Furthermore, regular exercise is the antidote to arthritis. The trick is to find the workouts that stimulate those abilities, are fun to do, can be done daily — and to do them. Better yet, do them with a partner. Because one fact that’s not a myth is that partners who play together, stay together.

Diet alone can lead to weight loss

Recent large studies have demonstrated that shockingly few people who lose weight dieting actually maintain their weight reduction. In our experience at Stone Clinic, only a fundamental change in lifestyle will do the trick. That includes a combination of athleticism (not just exercise), diet and attitude work. Athleticism means setting a fitness goal and combining exercises and play to achieve fitness. Fitness is the combination of cardiovascular endurance, stamina, strength, flexibility, power, coordination, agility, and balance. Getting there requires dedication and good coaching. Staying there, and maintaining a healthy weight, means the process must be satisfying — both mentally and physically.

Water intake doesn’t matter

While several recent studies have called into question the notion that most people are relatively dehydrated during the day, our experience is that increasing plain water consumption decreases appetite, quells an urge to drink sugary beverages, and improves mood. All the cells in our body depend on water and function better when hydrated than when not hydrated. Almost all of our behavior — including sleeping, drinking coffee, alcohol intake, etc. — pushes us toward dehydration, So increase your water intake substantially, and watch the good things that happen.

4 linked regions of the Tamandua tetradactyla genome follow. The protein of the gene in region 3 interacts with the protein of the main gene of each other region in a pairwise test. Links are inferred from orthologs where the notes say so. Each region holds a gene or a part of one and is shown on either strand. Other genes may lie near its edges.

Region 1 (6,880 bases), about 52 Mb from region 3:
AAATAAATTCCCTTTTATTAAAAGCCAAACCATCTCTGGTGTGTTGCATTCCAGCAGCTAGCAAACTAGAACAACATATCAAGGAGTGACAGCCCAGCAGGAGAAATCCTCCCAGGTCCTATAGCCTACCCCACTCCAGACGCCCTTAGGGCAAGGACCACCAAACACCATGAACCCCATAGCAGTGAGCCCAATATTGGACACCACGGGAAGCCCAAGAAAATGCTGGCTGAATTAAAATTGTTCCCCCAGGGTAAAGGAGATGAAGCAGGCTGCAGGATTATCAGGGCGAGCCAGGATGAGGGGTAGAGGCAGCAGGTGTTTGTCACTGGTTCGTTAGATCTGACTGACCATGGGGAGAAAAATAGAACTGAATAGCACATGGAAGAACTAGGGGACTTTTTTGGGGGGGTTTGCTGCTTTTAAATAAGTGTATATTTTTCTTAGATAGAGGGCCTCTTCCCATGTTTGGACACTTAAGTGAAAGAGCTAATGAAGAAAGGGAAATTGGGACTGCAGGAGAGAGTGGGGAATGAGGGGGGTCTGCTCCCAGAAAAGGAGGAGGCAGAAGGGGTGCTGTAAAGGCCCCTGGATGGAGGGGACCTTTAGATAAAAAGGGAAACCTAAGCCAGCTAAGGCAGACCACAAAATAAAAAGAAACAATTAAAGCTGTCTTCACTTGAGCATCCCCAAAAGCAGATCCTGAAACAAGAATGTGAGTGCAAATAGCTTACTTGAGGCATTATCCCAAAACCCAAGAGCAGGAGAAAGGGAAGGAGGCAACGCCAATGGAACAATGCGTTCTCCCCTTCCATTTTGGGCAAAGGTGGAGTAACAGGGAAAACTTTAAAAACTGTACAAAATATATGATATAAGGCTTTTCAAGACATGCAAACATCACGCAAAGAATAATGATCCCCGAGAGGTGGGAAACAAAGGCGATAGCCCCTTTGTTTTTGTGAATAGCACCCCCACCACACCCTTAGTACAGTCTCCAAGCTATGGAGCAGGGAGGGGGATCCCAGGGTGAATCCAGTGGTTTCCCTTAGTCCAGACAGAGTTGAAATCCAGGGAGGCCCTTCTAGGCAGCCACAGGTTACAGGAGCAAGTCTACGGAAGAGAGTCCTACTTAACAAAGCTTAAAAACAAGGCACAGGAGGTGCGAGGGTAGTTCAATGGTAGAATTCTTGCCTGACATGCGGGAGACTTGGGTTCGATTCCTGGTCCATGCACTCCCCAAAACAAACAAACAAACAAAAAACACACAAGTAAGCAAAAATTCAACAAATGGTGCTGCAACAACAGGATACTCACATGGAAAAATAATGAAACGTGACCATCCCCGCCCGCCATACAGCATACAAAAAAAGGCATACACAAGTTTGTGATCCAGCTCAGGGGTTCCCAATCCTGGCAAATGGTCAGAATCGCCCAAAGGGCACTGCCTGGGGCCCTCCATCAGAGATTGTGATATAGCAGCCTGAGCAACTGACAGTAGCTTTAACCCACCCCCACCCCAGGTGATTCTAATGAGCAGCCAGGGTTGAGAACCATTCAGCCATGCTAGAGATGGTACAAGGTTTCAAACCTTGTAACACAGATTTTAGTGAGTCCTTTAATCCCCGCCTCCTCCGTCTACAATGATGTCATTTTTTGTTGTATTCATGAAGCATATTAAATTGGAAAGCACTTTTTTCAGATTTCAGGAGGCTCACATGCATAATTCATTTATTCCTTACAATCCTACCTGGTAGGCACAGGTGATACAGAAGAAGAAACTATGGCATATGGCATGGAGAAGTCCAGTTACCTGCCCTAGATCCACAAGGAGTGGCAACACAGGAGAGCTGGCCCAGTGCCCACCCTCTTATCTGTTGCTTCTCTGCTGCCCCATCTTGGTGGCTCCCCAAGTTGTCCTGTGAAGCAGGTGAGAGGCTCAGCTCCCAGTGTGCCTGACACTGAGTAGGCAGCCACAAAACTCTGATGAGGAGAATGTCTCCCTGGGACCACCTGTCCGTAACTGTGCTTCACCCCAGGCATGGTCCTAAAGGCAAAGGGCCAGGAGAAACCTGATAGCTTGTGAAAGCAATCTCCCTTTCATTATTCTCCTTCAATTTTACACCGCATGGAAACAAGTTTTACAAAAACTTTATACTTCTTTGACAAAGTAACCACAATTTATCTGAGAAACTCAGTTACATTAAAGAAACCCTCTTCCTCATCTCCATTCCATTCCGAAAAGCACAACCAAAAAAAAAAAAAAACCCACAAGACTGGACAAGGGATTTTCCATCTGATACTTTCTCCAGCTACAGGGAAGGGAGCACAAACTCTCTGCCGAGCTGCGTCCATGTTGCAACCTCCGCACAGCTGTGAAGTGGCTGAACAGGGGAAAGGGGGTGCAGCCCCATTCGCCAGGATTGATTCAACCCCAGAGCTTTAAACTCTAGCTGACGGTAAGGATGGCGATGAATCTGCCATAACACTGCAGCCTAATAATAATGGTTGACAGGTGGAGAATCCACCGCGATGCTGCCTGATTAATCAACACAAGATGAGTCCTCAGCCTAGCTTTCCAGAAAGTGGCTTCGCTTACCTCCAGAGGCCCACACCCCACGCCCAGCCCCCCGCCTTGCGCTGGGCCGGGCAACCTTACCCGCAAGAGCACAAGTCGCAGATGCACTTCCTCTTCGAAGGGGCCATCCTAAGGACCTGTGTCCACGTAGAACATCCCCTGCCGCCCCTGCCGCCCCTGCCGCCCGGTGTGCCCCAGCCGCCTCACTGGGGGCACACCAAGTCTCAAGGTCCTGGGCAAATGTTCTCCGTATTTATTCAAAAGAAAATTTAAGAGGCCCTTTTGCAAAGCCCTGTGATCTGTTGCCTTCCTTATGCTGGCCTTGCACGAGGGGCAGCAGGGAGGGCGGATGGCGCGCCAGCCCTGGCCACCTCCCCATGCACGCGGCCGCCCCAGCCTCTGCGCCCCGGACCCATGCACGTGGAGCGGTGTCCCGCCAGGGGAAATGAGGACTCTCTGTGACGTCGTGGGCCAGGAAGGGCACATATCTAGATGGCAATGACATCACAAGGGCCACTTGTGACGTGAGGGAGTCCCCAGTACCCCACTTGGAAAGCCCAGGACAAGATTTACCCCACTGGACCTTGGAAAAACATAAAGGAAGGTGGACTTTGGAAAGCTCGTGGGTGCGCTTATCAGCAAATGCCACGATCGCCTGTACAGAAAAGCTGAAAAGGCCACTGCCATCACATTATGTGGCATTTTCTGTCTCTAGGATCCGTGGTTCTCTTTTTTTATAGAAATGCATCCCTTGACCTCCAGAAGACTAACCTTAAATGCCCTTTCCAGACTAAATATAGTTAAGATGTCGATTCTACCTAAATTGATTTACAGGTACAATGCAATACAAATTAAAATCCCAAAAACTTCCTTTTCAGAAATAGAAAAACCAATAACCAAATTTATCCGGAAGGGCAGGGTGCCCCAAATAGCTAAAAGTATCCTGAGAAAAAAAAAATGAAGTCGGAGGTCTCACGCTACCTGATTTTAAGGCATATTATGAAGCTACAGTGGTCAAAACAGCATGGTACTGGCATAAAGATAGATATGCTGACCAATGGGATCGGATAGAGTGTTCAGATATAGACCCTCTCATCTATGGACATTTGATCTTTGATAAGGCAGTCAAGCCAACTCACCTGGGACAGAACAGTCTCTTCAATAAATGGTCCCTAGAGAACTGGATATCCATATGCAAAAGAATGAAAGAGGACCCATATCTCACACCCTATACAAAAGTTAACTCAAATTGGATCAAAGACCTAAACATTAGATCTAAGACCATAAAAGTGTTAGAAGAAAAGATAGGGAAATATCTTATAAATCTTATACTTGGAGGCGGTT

Vitamin supplements do matter

Unfortunately, there is so little regulatory oversight over the vitamin and supplement industry that it is impossible to know what is actually in a vitamin pill. What’s more, no clinical study has demonstrated a substantially beneficial effect from vitamin supplements for normal people. Well-balanced diets with substantial amounts of protein, fruits and vegetables are a far better way to nourish the human body that popping pills of dubious pedigree.

Cartilage can’t be regrown or replaced

There are two types of cartilage in the knee: the fibrocartilage meniscus tissue and the hyaline cartilage covering of the ends of bones in joints. When these tissues are torn or damaged through injury (or removed by surgery), the joint develops arthritis. Arthritis is loss of the normal cartilage, bone or surrounding tissues in joints. Patients are often told that once cartilage is lost, only artificial joint replacement is possible. But the techniques for meniscus replacement and articular cartilage repair have improved so much that biologic joint replacement is often possible. The trick is to repair or replace the injured tissue as soon as the injury occurs and not wait for the arthritis to set in.

If you consider each of these myths individually, you’ll find that the “common sense” answer is almost always the right answer. It is amusing to note, though, that sensible answers are not always common.

Dr. Kevin R. Stone is an orthopedic surgeon at The Stone Clinic and chairman of the Stone Research Foundation in San Francisco. He pioneers advanced orthopedic surgical and rehabilitation techniques to repair, regenerate and replace damaged cartilage and ligaments.